The final monthly jobs report before Election Day offered a mixed bag of economic evidence that would surely become political putty for the presidential candidates, with the unemployment rate ticking up to 7.9 percent but the economy adding a better-than-expected 171,000 jobs.

At the same time, the number of unemployed grew by 170,000, roughly the same amount — to 12.3 million.

The October numbers allow President Obama to argue the economy is technically growing under his watch. But they also allow Mitt Romney to argue that the new jobs are not making much of a dent in the unemployment problem. Both campaigns quickly set to work putting their spin on data that, if nothing else, underscores the slow pace of the recovery.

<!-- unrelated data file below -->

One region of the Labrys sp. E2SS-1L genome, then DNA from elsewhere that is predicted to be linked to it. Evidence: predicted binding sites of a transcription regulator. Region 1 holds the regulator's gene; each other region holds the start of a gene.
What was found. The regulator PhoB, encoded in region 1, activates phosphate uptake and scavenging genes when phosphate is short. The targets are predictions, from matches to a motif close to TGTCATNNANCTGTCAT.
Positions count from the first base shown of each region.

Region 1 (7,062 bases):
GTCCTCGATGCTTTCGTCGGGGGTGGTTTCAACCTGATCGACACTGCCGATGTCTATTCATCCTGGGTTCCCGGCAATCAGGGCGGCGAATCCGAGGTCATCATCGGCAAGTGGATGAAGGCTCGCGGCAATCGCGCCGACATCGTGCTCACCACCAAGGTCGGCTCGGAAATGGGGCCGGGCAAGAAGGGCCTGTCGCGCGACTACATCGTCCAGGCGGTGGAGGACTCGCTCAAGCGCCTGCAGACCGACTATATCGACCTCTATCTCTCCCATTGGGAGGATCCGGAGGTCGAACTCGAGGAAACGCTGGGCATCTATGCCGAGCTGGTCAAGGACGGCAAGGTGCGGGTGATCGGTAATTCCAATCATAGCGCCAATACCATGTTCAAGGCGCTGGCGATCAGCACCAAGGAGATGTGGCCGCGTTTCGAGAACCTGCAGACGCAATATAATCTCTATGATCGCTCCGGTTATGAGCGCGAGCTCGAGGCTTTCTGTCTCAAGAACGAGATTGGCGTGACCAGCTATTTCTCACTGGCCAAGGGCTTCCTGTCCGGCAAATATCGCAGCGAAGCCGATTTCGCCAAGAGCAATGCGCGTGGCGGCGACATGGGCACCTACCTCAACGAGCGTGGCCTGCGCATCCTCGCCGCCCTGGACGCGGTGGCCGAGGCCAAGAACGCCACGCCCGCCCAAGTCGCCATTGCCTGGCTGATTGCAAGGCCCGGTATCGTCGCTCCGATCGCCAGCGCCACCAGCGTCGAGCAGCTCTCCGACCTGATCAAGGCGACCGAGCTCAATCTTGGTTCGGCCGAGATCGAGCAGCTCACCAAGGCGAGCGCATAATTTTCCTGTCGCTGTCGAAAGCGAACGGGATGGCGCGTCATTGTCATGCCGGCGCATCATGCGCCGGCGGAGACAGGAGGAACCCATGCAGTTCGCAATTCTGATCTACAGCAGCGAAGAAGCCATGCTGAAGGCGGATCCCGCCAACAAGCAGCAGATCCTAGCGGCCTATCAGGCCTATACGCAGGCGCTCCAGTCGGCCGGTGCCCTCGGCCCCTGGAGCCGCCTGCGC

“Today’s increase in the unemployment rate is a sad reminder that the economy is at a virtual standstill,” Romney said in a statement. “The jobless rate is higher than it was when President Obama took office, and there are still 23 million Americans struggling for work. … When I’m president, I’m going to make real changes that lead to a real recovery, so that the next four years are better than the last.”

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